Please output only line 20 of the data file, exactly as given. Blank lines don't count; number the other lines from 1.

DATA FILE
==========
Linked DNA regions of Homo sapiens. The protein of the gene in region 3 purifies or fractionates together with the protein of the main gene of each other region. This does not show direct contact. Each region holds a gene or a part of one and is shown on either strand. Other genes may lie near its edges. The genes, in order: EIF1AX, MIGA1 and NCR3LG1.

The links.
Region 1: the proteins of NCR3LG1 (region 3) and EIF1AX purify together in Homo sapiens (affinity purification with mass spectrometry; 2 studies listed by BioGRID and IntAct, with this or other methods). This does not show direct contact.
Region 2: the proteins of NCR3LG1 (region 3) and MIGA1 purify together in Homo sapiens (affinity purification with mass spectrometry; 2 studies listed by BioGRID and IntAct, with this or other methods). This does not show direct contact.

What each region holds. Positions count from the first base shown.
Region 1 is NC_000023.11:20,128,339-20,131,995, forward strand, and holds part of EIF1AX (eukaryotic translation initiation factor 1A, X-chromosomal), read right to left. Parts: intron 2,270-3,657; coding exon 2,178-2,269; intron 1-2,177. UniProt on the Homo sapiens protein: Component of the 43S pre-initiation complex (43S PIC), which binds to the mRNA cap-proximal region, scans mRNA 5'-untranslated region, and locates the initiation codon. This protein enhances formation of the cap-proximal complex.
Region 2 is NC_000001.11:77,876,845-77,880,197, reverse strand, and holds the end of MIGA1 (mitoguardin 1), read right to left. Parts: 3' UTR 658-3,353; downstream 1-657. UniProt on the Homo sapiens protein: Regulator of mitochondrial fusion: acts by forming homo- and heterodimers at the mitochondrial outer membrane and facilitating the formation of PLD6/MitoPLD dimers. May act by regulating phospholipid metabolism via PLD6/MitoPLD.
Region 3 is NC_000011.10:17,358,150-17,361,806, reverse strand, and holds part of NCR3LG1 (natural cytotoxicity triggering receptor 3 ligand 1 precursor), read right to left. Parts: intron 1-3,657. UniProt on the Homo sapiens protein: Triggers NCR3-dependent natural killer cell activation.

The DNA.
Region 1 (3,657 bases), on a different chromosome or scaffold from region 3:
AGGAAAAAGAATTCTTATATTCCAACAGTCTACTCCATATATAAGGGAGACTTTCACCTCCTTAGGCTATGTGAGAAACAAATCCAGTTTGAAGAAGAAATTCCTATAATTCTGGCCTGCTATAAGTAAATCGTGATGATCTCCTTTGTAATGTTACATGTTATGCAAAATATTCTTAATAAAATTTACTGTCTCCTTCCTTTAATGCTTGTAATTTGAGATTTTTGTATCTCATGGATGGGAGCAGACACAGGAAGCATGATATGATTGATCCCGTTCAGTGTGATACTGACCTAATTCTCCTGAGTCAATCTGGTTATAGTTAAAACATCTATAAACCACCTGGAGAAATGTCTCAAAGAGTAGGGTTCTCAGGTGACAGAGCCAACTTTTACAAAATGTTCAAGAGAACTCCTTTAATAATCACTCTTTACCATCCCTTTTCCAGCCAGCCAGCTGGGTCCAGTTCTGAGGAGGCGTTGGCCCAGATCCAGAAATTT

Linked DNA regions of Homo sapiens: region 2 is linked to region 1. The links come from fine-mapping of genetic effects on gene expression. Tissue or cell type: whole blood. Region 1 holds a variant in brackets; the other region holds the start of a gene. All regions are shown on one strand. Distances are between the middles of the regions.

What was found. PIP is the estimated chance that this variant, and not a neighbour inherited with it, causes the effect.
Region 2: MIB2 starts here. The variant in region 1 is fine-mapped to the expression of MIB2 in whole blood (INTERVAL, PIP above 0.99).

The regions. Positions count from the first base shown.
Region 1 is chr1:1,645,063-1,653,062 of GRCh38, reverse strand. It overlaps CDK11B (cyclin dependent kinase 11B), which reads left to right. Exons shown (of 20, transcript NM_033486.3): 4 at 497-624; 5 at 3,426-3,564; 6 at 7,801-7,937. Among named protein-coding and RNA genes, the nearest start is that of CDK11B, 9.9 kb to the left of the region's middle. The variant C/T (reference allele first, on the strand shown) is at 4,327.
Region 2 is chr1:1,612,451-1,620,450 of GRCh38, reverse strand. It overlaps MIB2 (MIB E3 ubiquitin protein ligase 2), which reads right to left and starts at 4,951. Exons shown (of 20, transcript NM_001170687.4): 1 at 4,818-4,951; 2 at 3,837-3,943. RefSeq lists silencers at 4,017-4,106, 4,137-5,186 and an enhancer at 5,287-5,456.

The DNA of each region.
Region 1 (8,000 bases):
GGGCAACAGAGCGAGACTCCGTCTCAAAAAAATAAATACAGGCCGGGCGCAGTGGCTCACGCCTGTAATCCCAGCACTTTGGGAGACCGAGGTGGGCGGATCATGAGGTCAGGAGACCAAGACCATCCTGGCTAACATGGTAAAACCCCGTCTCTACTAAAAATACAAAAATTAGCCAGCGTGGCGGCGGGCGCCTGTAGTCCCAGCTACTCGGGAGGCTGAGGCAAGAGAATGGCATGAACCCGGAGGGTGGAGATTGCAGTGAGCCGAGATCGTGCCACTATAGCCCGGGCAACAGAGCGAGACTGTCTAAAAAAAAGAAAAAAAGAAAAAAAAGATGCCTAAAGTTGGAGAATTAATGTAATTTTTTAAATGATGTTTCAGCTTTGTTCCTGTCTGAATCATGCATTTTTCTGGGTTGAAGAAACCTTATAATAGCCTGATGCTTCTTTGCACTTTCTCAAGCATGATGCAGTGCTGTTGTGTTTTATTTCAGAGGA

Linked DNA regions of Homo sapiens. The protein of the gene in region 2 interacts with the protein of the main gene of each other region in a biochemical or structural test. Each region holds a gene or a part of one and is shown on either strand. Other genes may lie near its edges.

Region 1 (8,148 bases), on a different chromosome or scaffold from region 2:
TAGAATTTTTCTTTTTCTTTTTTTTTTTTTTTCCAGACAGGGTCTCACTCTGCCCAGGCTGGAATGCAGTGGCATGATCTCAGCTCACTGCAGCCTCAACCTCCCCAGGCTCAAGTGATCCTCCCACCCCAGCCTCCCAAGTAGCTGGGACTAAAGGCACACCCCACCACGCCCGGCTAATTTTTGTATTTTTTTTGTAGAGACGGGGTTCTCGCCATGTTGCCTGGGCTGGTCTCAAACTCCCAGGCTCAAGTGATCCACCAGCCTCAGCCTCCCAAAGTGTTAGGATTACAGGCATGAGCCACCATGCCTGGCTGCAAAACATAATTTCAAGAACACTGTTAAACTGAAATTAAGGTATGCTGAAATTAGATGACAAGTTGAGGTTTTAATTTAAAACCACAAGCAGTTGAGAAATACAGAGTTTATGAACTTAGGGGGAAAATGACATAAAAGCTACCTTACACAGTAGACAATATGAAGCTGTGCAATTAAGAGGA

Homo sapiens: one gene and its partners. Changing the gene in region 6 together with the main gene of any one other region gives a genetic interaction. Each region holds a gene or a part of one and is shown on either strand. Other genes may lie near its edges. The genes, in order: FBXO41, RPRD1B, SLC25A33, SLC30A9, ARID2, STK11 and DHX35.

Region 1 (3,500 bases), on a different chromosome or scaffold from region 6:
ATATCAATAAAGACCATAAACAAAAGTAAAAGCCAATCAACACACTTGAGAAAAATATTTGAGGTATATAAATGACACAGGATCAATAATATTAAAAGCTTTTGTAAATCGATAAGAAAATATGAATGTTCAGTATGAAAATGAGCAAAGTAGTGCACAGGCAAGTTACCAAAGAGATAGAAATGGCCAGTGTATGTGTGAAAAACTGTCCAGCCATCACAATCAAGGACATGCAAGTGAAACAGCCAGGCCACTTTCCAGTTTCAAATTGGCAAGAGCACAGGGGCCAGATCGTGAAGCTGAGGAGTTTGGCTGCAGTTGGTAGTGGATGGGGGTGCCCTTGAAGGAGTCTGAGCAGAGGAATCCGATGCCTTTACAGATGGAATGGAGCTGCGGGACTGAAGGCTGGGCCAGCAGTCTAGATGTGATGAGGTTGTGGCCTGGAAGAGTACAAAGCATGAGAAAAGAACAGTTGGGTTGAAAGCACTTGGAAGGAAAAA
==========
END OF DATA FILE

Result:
GGGCAACAGAGCGAGACTCCGTCTCAAAAAAATAAATACAGGCCGGGCGCAGTGGCTCACGCCTGTAATCCCAGCACTTTGGGAGACCGAGGTGGGCGGATCATGAGGTCAGGAGACCAAGACCATCCTGGCTAACATGGTAAAACCCCGTCTCTACTAAAAATACAAAAATTAGCCAGCGTGGCGGCGGGCGCCTGTAGTCCCAGCTACTCGGGAGGCTGAGGCAAGAGAATGGCATGAACCCGGAGGGTGGAGATTGCAGTGAGCCGAGATCGTGCCACTATAGCCCGGGCAACAGAGCGAGACTGTCTAAAAAAAAGAAAAAAAGAAAAAAAAGATGCCTAAAGTTGGAGAATTAATGTAATTTTTTAAATGATGTTTCAGCTTTGTTCCTGTCTGAATCATGCATTTTTCTGGGTTGAAGAAACCTTATAATAGCCTGATGCTTCTTTGCACTTTCTCAAGCATGATGCAGTGCTGTTGTGTTTTATTTCAGAGGA